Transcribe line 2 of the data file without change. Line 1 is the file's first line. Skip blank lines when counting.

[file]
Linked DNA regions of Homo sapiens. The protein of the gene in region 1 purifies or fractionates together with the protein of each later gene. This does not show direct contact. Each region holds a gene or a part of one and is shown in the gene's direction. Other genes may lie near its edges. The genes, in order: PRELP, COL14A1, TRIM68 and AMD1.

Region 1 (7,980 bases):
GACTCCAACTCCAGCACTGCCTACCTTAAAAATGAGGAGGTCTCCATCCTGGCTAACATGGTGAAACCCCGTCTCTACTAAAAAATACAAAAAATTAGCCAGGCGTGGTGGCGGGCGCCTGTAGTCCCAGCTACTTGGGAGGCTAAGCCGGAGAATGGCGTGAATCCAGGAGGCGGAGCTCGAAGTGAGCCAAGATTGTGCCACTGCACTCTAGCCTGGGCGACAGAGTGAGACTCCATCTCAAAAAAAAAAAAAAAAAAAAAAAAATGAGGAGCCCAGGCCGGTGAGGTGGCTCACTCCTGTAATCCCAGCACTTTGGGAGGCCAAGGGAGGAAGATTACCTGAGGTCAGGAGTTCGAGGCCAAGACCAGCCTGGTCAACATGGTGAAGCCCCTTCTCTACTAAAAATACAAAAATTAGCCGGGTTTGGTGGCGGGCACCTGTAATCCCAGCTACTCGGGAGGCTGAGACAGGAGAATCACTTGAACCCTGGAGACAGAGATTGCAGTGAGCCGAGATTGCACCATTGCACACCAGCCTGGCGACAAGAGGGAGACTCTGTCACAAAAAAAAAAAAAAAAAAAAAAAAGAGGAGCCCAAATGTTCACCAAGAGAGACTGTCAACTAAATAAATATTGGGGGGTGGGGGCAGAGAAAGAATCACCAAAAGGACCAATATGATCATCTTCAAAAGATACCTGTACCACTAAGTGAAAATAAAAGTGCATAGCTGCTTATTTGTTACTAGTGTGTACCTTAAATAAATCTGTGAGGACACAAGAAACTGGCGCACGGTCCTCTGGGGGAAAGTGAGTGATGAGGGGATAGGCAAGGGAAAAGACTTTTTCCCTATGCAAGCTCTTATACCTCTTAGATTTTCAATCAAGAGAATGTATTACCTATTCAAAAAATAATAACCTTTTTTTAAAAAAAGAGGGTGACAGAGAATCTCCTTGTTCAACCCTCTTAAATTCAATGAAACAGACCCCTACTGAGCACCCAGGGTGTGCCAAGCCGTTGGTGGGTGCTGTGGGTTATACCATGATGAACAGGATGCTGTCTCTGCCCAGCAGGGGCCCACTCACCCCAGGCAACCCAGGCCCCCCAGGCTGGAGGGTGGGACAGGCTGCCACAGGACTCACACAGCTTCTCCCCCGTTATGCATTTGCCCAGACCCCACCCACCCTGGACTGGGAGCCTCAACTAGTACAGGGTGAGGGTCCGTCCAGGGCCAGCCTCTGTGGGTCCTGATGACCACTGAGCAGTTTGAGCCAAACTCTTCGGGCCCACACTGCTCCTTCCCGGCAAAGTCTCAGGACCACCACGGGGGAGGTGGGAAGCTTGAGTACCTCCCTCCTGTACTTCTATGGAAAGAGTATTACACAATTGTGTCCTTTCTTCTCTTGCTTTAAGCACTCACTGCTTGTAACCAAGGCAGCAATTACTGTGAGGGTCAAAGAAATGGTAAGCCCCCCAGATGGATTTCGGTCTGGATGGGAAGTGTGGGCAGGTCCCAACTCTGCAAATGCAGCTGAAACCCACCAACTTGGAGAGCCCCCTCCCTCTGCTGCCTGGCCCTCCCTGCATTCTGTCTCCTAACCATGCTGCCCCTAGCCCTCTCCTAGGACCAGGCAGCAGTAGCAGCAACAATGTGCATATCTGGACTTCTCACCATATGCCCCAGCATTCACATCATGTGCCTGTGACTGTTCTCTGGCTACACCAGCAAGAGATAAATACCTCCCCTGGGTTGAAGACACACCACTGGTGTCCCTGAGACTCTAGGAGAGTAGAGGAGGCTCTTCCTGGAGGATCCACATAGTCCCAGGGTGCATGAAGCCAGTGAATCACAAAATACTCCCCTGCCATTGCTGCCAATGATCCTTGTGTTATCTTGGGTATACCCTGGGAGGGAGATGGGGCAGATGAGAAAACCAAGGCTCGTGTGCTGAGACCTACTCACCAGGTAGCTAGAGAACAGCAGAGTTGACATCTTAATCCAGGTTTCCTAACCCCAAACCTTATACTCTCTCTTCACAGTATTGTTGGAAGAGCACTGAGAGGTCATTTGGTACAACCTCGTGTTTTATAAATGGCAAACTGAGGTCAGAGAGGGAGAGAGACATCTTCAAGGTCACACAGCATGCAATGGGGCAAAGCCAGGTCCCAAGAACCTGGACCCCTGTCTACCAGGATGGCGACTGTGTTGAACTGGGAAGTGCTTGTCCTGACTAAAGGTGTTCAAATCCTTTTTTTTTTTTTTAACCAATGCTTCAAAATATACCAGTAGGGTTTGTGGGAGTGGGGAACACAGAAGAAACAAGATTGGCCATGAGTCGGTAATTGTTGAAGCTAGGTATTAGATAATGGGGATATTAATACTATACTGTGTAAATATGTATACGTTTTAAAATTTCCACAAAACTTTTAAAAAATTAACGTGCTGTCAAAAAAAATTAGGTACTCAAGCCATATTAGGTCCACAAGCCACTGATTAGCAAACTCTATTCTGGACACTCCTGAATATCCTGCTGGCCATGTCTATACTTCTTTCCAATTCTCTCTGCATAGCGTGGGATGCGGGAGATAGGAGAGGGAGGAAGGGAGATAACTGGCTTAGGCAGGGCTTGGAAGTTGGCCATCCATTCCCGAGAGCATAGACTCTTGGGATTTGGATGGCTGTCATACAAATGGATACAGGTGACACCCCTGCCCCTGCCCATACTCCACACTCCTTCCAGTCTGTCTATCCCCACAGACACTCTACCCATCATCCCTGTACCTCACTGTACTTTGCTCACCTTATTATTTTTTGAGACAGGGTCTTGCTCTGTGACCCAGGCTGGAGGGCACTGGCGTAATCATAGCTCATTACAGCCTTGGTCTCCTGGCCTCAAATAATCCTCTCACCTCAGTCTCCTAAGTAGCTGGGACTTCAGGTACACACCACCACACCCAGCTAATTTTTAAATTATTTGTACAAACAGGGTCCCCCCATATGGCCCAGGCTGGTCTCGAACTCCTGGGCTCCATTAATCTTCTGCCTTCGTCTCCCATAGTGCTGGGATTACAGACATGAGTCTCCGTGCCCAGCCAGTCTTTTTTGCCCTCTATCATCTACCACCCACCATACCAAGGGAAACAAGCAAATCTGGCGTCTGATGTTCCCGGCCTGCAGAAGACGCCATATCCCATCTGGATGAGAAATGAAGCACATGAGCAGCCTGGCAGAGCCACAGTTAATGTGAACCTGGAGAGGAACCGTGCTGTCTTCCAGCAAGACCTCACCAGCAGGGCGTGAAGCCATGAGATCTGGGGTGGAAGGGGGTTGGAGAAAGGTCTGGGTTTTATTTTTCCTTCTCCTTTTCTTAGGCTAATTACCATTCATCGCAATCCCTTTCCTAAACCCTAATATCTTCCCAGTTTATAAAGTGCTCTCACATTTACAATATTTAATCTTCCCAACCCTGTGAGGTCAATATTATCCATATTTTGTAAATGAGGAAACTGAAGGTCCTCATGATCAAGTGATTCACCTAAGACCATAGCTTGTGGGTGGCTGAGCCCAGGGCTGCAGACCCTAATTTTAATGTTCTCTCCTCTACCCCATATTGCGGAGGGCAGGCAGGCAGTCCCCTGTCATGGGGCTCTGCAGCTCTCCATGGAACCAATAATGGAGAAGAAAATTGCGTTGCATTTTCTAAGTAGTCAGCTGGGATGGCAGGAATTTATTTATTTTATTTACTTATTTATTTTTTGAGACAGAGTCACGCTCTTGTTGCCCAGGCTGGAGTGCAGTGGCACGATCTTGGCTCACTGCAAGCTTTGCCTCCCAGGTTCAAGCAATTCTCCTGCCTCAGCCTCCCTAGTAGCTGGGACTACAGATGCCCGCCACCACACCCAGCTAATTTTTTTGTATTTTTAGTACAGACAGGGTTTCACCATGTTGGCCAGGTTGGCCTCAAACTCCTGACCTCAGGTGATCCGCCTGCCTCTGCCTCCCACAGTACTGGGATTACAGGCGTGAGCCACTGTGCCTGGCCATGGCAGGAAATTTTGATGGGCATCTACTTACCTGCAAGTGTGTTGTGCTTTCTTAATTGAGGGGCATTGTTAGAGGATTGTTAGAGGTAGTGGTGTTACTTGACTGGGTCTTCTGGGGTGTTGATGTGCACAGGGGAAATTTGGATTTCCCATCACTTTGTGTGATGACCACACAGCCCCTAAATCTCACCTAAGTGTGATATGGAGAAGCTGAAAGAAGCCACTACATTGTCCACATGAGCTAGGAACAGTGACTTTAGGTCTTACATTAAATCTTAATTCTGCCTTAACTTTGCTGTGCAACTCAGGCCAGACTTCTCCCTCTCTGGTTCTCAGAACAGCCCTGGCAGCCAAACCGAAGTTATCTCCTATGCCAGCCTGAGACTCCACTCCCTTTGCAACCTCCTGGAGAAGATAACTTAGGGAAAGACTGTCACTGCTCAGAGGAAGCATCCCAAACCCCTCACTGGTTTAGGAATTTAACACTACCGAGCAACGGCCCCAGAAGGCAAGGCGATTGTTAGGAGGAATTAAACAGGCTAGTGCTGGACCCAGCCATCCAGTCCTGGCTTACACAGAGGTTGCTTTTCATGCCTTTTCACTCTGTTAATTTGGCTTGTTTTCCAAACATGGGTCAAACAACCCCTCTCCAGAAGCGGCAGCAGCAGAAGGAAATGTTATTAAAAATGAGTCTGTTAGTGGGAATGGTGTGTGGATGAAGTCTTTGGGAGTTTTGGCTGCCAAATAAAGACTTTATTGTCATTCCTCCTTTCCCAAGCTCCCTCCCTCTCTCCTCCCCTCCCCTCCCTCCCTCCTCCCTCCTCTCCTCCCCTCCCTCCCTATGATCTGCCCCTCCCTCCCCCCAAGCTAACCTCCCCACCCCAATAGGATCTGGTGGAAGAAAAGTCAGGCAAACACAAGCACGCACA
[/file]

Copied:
Region 1 (7,980 bases):